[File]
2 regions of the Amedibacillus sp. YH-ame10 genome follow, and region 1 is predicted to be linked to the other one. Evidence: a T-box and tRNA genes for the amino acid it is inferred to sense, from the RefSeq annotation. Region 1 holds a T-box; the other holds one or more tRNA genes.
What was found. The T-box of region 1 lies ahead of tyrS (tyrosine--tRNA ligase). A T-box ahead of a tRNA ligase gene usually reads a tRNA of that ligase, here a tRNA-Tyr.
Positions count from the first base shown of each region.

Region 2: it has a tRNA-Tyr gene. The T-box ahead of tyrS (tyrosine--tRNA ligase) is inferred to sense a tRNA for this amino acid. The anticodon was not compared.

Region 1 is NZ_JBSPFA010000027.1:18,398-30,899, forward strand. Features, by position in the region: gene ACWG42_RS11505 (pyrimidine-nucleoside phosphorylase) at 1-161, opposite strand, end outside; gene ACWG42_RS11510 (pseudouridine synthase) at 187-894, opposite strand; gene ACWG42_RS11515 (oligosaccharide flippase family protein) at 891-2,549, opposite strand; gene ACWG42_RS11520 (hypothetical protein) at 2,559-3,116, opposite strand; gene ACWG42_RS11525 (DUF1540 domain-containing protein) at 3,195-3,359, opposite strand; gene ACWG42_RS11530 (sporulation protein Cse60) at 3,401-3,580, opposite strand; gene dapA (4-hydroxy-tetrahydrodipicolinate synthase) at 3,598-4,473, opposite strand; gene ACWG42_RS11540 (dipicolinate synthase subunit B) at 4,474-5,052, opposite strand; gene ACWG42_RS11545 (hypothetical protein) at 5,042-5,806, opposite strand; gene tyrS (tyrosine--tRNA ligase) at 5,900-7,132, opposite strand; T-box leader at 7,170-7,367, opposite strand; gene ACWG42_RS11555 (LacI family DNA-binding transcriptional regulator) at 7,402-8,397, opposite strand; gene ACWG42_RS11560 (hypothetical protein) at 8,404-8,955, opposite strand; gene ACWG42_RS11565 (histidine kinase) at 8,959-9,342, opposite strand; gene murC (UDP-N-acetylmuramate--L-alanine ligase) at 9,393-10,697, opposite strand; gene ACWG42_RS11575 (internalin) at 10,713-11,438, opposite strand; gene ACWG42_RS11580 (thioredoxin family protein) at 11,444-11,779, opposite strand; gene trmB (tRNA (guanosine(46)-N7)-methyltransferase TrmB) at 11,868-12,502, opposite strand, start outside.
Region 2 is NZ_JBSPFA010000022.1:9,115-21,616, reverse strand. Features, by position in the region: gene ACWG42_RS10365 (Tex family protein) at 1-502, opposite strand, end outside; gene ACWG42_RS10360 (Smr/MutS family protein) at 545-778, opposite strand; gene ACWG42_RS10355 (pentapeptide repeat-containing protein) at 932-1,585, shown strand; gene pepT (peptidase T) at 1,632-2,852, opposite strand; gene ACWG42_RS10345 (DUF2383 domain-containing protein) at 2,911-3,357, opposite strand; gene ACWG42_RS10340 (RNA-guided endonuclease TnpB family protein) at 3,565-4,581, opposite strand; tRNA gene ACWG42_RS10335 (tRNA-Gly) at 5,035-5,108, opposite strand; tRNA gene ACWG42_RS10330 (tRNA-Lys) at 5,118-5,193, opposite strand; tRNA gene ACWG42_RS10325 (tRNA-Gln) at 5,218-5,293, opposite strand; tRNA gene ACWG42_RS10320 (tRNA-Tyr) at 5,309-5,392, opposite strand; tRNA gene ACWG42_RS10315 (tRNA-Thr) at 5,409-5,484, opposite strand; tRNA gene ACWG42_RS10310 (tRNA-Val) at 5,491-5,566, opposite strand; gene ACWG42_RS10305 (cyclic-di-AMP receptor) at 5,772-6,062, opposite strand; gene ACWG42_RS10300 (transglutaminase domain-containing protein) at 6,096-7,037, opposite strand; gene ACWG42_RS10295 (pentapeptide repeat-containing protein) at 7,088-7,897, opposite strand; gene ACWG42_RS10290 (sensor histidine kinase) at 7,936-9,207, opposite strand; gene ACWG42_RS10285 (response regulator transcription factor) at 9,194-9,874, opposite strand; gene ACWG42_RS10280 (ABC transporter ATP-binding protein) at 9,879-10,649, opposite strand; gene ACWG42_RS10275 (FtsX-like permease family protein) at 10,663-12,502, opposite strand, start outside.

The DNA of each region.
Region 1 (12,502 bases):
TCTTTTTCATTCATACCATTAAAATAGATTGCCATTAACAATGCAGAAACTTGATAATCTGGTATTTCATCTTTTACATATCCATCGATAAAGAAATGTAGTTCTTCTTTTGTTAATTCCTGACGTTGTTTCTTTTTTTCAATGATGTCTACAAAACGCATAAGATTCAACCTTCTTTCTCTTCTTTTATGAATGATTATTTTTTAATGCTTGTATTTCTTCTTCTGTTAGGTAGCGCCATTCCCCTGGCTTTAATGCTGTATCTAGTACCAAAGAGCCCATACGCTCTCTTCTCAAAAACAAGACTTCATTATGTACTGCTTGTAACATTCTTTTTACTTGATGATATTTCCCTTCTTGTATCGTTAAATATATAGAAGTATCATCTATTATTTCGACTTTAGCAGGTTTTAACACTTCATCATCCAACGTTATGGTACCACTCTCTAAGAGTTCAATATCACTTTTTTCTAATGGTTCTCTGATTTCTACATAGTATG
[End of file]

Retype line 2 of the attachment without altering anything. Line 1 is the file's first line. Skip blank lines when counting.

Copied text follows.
What was found. The T-box of region 1 lies ahead of tyrS (tyrosine--tRNA ligase). A T-box ahead of a tRNA ligase gene usually reads a tRNA of that ligase, here a tRNA-Tyr.